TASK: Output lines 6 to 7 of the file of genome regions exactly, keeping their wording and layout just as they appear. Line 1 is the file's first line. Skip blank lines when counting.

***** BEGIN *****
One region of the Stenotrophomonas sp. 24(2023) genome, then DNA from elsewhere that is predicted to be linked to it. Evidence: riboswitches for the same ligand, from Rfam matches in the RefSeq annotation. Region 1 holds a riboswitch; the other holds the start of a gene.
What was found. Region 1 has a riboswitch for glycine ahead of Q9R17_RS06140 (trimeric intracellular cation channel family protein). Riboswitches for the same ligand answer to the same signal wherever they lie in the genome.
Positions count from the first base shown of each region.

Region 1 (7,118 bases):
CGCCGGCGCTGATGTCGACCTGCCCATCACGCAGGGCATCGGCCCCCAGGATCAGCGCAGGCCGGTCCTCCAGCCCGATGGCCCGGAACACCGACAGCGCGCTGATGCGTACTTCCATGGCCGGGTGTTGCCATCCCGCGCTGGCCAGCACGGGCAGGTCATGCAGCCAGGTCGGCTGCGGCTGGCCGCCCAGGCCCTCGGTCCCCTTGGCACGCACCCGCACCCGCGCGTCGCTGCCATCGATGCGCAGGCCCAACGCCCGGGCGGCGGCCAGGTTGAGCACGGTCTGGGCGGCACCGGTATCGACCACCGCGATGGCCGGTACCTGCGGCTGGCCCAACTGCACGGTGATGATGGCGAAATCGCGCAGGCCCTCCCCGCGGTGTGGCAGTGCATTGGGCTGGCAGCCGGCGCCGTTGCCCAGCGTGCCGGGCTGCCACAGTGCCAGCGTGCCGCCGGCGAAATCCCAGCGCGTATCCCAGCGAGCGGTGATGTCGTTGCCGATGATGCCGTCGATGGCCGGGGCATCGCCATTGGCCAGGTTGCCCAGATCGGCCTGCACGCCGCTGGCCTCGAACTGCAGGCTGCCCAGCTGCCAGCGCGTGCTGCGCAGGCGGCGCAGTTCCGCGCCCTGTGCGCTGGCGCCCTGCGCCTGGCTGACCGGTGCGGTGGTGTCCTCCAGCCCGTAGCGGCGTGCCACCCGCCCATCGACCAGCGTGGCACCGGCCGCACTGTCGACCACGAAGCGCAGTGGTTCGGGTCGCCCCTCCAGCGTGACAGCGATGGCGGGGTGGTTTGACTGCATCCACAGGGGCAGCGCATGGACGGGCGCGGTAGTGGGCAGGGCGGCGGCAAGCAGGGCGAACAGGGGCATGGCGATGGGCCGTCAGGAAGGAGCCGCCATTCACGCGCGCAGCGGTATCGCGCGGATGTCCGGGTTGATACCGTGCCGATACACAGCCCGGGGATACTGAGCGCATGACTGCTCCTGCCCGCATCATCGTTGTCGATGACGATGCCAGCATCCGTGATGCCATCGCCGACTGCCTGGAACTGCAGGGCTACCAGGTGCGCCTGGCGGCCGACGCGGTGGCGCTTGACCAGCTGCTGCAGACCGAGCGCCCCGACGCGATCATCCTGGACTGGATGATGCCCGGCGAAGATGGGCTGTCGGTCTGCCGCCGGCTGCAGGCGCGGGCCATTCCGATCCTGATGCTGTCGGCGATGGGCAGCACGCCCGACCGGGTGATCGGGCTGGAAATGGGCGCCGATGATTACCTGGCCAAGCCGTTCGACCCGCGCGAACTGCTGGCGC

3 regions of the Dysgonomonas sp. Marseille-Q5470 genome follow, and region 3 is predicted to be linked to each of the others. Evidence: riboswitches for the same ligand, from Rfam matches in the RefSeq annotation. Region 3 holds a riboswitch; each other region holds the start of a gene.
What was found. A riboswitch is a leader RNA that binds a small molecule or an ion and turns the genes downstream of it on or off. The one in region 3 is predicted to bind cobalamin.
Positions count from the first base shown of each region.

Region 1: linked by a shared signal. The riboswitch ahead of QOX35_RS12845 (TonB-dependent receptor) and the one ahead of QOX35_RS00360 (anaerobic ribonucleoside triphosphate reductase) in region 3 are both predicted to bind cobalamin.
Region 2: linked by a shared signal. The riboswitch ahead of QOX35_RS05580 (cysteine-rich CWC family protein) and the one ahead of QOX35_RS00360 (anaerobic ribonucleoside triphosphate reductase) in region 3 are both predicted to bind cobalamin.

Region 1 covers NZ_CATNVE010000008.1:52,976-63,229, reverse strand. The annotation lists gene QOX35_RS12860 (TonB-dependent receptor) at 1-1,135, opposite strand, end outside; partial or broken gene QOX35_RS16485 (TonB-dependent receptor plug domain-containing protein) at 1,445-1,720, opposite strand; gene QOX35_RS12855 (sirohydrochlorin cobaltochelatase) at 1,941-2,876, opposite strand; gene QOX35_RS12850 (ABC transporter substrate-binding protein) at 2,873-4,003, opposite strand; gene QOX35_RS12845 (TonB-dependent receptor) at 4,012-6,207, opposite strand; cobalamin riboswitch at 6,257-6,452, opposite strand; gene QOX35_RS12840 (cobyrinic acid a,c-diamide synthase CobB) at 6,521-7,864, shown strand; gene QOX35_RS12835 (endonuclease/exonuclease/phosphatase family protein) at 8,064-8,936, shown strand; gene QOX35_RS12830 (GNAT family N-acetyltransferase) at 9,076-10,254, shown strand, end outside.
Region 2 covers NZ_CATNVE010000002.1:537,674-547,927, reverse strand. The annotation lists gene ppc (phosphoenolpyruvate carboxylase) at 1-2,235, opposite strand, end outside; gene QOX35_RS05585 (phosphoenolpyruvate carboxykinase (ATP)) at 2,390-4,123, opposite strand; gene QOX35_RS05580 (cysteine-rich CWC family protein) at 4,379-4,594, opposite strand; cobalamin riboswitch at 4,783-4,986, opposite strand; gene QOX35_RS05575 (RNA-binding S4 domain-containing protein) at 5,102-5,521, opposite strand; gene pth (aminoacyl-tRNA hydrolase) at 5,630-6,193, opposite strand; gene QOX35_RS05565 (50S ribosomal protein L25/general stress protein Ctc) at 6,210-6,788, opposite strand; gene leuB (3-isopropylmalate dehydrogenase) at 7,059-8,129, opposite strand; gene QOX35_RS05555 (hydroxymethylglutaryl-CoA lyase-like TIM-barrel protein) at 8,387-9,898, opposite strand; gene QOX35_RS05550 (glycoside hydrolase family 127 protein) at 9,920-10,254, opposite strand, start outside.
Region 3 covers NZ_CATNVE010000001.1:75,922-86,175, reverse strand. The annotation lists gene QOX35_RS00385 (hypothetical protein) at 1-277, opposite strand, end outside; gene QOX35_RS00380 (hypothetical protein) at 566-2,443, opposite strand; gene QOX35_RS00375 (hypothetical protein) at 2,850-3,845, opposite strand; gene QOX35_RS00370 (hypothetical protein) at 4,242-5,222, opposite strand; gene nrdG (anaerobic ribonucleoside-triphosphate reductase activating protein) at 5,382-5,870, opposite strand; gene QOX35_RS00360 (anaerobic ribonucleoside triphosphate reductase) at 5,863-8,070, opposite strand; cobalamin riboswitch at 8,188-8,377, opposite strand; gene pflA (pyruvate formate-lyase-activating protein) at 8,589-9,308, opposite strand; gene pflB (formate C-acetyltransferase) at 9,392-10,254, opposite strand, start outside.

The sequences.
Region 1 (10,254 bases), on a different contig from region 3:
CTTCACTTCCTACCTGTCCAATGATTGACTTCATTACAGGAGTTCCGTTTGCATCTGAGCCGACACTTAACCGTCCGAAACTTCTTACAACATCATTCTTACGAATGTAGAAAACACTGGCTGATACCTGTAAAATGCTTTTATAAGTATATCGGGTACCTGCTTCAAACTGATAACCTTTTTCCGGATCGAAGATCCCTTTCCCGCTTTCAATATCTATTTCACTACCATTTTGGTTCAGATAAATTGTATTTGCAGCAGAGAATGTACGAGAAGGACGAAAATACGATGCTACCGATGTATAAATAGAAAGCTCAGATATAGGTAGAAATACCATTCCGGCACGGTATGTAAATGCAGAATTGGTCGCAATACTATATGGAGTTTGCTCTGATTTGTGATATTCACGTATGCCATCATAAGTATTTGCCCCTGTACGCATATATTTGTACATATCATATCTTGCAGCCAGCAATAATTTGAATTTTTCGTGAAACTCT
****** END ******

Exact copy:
3 regions of the Dysgonomonas sp. Marseille-Q5470 genome follow, and region 3 is predicted to be linked to each of the others. Evidence: riboswitches for the same ligand, from Rfam matches in the RefSeq annotation. Region 3 holds a riboswitch; each other region holds the start of a gene.
What was found. A riboswitch is a leader RNA that binds a small molecule or an ion and turns the genes downstream of it on or off. The one in region 3 is predicted to bind cobalamin.